We were late and I was sweating. I had botched my own plan to arrive: my plan was to meet a friend at his house nearby, then walk together to Bikini Wax from there. I never told my friend that we would meet him at his house, however, and when we arrived there he was gone, on his way to Bikini Wax, hurrying because he thought he has going to be late. So we walked up Patriotismo, through Escandon, up to Benjamin Franklin—the avenue Bikini Wax is perched on, the avenue that divides upper-middle-class Escandon from bougie Condesa from lower-middle-class, sometimes slummy Tacubaya. There is an Oxxo down the street and a mediocre restaurant next door. One of my favorite vegetarians once told me they had great burgers there. I don’t believe him.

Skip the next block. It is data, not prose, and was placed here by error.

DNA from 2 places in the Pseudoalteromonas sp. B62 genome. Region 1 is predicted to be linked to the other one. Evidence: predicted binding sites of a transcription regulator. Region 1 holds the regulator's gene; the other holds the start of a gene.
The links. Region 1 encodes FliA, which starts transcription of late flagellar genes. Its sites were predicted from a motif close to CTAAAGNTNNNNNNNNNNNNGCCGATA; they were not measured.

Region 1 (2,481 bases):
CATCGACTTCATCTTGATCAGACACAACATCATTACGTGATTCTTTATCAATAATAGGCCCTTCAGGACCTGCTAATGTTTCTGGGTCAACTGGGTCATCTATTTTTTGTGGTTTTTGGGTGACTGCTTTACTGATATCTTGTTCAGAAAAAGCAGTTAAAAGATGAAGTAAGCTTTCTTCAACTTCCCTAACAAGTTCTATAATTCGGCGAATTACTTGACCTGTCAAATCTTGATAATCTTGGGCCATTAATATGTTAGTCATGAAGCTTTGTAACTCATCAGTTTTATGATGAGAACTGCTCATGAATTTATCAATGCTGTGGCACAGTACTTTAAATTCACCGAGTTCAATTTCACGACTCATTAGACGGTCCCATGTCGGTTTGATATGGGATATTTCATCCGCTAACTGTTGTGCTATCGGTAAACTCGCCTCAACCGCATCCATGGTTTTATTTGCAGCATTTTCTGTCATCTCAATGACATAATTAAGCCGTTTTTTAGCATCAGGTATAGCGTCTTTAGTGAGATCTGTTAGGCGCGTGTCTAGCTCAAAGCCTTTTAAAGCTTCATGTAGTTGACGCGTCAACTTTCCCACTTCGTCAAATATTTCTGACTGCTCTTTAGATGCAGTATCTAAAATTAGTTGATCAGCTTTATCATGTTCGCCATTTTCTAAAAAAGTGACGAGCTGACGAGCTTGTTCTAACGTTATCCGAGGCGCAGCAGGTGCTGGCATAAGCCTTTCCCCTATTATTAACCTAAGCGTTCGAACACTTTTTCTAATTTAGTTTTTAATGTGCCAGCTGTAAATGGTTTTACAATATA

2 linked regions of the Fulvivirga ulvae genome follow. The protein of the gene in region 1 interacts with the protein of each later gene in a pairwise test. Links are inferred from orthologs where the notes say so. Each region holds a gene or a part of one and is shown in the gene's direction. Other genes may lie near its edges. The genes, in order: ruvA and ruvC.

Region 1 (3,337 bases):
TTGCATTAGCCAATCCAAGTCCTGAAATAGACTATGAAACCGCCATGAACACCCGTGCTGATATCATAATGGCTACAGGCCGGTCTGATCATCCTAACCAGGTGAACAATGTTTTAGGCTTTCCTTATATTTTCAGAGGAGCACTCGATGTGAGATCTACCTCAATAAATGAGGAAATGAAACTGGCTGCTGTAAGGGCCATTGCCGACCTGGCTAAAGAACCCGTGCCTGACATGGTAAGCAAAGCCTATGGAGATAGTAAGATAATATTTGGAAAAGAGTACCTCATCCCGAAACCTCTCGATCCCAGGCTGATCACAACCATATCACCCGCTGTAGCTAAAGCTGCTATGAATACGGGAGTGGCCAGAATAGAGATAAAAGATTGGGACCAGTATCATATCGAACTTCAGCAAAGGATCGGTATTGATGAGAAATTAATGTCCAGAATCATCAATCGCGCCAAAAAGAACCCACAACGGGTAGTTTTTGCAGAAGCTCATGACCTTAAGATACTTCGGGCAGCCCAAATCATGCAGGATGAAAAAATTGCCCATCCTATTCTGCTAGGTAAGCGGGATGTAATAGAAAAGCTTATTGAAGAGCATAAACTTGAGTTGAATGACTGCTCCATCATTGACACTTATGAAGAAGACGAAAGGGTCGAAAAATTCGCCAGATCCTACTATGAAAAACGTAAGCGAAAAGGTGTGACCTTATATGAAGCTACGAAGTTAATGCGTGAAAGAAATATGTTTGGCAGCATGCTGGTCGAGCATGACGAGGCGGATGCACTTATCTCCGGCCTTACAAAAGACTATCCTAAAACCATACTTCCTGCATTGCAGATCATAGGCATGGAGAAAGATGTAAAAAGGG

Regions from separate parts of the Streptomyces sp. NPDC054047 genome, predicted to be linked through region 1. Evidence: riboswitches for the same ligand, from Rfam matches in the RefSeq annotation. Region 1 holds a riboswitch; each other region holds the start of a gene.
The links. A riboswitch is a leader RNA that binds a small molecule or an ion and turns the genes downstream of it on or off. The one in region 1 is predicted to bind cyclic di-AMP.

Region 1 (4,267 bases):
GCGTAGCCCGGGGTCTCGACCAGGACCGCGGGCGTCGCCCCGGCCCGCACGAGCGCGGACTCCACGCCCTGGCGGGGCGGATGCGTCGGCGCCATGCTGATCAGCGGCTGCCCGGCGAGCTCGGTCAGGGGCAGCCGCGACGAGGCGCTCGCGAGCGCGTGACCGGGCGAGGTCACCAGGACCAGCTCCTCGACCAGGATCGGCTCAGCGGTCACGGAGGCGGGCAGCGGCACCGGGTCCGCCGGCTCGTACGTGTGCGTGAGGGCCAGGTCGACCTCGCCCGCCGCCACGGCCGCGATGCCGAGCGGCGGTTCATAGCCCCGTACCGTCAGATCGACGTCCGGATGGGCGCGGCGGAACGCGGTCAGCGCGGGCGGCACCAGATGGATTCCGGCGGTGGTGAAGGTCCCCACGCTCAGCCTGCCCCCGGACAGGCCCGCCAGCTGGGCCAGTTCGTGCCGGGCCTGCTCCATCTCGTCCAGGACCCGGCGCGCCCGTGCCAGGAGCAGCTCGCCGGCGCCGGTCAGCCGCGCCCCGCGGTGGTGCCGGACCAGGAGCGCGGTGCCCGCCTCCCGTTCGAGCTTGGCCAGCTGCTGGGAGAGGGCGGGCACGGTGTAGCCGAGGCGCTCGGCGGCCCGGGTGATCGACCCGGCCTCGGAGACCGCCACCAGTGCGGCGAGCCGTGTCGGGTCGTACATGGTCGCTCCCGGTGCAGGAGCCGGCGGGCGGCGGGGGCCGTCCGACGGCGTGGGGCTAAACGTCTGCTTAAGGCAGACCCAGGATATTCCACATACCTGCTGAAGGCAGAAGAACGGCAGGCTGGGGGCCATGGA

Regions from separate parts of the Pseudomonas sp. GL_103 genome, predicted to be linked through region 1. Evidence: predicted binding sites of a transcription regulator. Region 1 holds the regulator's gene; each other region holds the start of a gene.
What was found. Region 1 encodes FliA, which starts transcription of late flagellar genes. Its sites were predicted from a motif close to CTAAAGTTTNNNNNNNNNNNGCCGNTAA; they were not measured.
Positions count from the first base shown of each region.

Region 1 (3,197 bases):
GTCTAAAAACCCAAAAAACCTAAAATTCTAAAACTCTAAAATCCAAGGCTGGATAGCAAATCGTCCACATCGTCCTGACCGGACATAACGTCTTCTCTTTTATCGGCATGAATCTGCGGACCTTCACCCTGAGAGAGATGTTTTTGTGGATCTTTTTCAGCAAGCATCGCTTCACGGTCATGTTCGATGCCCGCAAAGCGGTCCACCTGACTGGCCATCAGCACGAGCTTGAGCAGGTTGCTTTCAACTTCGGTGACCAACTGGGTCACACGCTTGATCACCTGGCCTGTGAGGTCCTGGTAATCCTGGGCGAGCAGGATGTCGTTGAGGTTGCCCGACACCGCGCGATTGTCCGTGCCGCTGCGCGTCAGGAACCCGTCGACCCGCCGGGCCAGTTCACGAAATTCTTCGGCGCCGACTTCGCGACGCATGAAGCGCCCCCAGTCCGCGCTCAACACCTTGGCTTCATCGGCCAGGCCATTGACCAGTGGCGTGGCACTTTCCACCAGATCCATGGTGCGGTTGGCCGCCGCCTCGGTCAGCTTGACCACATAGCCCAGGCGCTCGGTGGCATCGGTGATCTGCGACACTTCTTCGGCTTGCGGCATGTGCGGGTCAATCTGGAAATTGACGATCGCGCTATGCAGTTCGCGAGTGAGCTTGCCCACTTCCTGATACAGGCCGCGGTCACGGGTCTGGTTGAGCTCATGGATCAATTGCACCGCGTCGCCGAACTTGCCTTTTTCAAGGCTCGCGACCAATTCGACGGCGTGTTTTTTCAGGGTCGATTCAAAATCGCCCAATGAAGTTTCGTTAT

You enter Bikini Wax through an alley. The layout is famously bizarre: a one room ground floor with an enormous stairwell, a claustrophobic second floor with a kitchen that doubles as a main room and a narrow hallway that leads to apartment’s three bedrooms and the bathroom, which, like the apartment, is famously dirty. Exiting the kitchen/main room, there is a precarious spiral staircase that leads to an expansive roof, from which you can see a fair amount of the city at night. This show — “Object – Space – Behavior,” Isauro Huizar’s first solo show at Bikini Wax — was not at night.